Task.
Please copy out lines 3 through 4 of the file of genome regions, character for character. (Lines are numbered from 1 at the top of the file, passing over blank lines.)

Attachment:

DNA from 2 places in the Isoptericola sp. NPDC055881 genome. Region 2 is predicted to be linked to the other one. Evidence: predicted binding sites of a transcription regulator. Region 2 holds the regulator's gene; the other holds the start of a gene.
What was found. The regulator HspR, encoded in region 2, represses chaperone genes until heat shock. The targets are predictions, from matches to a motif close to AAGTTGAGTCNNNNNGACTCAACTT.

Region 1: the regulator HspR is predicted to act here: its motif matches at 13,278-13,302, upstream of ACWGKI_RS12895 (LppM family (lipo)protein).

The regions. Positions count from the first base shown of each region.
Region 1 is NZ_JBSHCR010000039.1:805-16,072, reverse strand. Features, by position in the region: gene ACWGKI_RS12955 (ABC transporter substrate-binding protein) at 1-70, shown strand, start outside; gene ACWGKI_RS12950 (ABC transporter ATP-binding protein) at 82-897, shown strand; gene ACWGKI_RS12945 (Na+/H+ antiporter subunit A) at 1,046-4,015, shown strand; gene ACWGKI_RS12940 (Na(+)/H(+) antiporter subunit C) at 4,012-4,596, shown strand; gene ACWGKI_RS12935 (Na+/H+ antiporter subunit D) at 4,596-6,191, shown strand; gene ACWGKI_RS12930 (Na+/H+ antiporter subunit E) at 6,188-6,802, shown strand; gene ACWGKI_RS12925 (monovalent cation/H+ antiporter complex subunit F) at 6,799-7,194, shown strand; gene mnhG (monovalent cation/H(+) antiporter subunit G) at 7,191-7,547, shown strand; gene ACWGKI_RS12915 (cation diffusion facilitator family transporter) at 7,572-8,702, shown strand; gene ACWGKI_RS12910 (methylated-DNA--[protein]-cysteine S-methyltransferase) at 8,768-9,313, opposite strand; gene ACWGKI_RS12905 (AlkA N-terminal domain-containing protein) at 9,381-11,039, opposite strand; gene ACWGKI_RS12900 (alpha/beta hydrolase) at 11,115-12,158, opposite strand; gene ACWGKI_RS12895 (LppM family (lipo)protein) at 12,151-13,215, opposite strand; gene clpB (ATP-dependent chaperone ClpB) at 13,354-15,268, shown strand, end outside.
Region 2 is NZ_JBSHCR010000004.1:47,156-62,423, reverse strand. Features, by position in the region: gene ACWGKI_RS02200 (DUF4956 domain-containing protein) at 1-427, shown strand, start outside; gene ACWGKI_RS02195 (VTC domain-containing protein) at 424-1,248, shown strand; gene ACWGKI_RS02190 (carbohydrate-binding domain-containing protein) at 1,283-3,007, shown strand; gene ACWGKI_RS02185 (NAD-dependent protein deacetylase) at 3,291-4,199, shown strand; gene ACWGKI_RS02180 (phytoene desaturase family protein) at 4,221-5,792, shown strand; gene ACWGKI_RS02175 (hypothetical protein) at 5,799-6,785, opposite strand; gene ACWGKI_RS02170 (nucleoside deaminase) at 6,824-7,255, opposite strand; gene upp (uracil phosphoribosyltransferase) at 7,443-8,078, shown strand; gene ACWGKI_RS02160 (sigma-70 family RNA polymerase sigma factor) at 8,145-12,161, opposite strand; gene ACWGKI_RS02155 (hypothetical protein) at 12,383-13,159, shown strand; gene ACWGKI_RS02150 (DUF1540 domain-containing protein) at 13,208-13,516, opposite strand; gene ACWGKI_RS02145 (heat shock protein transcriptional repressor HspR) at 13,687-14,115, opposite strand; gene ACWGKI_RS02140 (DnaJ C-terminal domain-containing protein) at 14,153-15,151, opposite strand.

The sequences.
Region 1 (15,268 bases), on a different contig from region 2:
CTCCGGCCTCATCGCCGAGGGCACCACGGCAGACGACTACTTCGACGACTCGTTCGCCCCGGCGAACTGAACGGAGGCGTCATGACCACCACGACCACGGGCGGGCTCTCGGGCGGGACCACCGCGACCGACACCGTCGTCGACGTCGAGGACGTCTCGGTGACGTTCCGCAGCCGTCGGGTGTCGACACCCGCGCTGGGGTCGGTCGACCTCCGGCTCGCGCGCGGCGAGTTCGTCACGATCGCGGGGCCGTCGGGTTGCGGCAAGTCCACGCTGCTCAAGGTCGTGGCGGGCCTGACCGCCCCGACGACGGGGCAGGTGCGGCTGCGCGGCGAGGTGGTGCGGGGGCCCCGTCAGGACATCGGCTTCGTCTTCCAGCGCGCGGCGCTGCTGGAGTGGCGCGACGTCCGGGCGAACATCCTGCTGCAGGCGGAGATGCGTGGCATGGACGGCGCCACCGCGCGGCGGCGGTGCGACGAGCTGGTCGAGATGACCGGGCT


Region 1: the regulator HspR is predicted to act here: its motif matches at 13,278-13,302, upstream of ACWGKI_RS12895 (LppM family (lipo)protein).

The regions. Positions count from the first base shown of each region.